Apr. 11, 2008 A breast cancer patient's age alone should not determine whether or not she receives standard breast-conservation treatments, including a lumpectomy and radiation therapy; however, if additional health problems (comorbidities) are present, treatments should be individualized based on age and the type of comorbidities, according to a study in the April 1 edition of the International Journal for Radiation Oncology*Biology*Physics, the official journal of the American Society for Therapeutic Radiology and Oncology.
The occurrence of breast cancer in women increases as women age. According to the National Cancer Institute's SEER Cancer Statistics Review, women between the ages of 75 and 79 have the highest incidence of breast cancer diagnoses at 497 cases per 100,000 people. Along with cancer, most women in this age group are dealing with additional health problems. According to a 1999 women's health and aging study in the Journal of Clinical Epidemiology, the majority of older patients diagnosed with cancer have at least one other medical condition and more than half of patients with cancer over the age of 65 have three or more associated medical conditions.
This study, conducted by the departments of Radiation Oncology, Biostatistics and Epidemiology, and Medicine, Division of Geriatrics, at the University of Pennsylvania School Of Medicine in Philadelphia, sought to determine the impact of these additional medical problems on breast cancer patients who receive the same standard treatments as patients with no additional medical problems and if old age is a reason to deny some standard treatments.
Most randomized trials that compare outcomes of breast-conserving surgery with and without radiation consistently show more positive outcomes when radiation is used; however, most of the trials exclude women older than 70 years old so there is not a lot of data on the impact of radiation on older women.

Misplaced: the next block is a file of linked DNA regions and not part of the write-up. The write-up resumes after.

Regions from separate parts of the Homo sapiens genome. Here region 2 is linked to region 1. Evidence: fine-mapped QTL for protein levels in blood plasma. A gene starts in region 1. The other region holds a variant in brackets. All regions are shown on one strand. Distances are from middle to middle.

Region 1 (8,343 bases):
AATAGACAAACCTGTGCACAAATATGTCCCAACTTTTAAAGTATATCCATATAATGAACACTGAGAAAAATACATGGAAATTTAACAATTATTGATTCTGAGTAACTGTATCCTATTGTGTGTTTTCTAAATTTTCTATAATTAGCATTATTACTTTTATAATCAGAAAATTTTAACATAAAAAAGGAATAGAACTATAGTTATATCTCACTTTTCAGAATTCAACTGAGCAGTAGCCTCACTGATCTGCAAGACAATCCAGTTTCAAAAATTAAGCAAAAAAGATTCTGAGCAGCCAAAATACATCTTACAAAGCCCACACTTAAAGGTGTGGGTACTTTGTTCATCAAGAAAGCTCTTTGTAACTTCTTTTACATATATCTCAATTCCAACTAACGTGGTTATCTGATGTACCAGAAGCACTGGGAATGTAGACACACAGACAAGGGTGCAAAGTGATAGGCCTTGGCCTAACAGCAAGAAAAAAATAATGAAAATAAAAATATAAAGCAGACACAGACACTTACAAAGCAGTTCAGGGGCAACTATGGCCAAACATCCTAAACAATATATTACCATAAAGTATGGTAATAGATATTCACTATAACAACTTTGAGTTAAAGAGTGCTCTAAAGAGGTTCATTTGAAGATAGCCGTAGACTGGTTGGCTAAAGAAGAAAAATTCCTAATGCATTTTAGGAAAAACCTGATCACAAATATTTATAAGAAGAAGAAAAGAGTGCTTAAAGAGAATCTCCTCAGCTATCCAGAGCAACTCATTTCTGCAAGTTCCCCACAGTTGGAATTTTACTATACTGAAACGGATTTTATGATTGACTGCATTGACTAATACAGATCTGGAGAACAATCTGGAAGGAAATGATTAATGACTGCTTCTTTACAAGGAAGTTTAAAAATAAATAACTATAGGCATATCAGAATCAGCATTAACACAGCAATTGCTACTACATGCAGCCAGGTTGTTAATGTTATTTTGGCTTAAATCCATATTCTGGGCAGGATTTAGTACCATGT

Between 1979 and 2002, 238 women, 70 years old and older, with Stage I or II invasive carcinoma of the breast received breast-conservation therapy and their outcomes were compared by age groups and comorbidities. Most of the patients studied had mild comorbidities.
The researchers found that the number of deaths from breast cancer among the patients studied was similar to the number seen among all age groups of patients without additional medical problems. The researchers also found that the majority of elderly women with early-stage breast cancers and mild comorbidities actually benefited from the use of radiation and had minimal side effects.
The overall survival rates for the patients in the five- and 10-year follow-up periods were 80 percent and 50 percent, respectively; however, more deaths during the 10-year period were caused by intercurrent diseases than breast cancer.
"Doctors need to understand that comorbidities should be the determining factor in deciding an older patient's course of treatment, not age," said Eleanor Harris, M.D., clinical director of radiation oncology at the Moffitt Cancer Center in Tampa, Fla. "There is a sense in the field that elderly women need less treatment than younger women, but we should not be under treating women simply because they have passed the age of 70."
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